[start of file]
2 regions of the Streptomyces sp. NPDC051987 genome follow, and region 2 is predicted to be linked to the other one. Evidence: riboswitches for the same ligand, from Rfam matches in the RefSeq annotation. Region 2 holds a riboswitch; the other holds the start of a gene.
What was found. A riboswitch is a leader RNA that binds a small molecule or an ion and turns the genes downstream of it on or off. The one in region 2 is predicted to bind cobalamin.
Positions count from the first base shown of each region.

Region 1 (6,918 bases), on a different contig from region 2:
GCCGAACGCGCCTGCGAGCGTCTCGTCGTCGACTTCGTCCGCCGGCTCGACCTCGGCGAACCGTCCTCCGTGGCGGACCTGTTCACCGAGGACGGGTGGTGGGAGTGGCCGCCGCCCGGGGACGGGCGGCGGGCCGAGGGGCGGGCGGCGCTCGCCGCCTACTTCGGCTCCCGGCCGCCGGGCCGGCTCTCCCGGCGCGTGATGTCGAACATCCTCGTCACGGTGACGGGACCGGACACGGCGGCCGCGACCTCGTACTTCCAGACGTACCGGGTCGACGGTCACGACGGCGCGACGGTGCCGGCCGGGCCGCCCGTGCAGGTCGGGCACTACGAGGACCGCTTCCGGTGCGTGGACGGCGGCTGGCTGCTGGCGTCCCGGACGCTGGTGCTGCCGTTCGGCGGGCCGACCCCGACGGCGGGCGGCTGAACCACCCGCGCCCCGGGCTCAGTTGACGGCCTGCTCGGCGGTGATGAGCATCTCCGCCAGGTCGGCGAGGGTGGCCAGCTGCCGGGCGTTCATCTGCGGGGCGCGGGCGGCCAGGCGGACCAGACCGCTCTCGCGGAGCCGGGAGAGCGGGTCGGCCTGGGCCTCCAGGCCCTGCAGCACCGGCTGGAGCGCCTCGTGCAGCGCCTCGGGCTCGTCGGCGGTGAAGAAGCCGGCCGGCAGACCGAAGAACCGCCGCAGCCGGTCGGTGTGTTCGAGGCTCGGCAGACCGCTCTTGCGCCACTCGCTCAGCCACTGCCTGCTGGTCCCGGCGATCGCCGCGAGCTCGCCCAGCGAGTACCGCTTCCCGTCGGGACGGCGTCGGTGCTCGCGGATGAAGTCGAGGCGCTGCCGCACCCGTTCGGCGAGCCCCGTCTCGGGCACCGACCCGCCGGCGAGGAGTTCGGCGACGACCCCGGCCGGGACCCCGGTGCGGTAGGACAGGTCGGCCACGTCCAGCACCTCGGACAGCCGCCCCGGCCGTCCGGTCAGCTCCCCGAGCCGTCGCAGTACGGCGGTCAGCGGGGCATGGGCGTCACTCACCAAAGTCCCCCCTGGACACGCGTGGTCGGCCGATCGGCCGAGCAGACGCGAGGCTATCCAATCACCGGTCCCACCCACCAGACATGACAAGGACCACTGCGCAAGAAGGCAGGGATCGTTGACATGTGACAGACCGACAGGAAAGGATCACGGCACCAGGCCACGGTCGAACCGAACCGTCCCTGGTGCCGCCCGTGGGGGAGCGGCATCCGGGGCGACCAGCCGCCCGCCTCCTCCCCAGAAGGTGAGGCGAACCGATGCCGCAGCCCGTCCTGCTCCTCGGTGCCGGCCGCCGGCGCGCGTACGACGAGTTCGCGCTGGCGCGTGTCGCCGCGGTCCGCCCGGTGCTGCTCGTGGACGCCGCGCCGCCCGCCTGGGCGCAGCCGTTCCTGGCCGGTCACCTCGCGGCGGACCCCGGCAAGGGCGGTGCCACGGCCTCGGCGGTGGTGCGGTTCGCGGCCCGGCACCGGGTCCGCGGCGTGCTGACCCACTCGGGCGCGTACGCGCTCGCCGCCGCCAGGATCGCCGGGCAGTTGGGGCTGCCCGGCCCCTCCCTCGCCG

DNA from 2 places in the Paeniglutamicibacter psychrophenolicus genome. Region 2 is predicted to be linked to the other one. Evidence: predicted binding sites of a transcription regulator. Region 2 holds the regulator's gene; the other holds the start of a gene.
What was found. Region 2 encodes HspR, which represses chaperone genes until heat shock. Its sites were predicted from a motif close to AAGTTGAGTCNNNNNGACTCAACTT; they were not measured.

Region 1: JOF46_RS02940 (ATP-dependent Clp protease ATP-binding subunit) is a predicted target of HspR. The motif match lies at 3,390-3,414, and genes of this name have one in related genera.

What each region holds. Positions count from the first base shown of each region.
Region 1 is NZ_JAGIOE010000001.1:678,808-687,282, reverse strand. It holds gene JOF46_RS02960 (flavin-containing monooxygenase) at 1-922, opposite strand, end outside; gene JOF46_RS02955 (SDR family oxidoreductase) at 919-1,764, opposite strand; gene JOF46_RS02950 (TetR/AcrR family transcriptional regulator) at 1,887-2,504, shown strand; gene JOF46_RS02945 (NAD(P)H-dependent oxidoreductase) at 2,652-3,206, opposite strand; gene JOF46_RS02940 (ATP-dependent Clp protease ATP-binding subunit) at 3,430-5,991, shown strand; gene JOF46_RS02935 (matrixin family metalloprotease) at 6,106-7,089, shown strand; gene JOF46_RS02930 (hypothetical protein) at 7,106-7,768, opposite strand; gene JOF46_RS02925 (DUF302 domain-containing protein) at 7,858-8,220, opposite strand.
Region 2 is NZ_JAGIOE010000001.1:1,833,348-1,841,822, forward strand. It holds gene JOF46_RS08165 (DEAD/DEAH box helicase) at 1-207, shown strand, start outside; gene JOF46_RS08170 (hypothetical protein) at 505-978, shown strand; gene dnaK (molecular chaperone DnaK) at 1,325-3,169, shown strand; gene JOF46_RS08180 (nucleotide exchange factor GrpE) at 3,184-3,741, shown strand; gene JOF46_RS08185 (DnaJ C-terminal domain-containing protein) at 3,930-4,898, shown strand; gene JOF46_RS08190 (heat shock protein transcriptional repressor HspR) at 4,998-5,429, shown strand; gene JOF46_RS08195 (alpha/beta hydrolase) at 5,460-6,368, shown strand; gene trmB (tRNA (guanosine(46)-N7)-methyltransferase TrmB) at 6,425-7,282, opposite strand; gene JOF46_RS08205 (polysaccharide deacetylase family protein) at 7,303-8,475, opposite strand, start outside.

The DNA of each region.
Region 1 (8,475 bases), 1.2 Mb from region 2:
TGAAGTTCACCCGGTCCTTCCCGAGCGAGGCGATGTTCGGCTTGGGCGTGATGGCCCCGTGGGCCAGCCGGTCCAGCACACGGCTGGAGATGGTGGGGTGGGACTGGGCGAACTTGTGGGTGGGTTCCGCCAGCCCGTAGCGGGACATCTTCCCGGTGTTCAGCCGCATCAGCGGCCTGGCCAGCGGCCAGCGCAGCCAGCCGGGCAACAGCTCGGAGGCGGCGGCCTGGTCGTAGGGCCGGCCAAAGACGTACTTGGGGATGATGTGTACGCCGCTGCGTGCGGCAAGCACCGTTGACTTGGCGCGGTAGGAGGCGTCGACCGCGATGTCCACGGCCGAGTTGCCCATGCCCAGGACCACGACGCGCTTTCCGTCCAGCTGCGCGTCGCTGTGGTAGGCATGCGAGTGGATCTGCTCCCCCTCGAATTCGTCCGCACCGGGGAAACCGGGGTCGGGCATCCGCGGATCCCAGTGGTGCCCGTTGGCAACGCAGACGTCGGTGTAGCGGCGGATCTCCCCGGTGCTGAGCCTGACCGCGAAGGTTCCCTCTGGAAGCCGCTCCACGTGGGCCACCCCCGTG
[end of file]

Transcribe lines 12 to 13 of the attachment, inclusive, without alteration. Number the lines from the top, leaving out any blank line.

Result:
The DNA of each region.
Region 1 (8,475 bases), 1.2 Mb from region 2: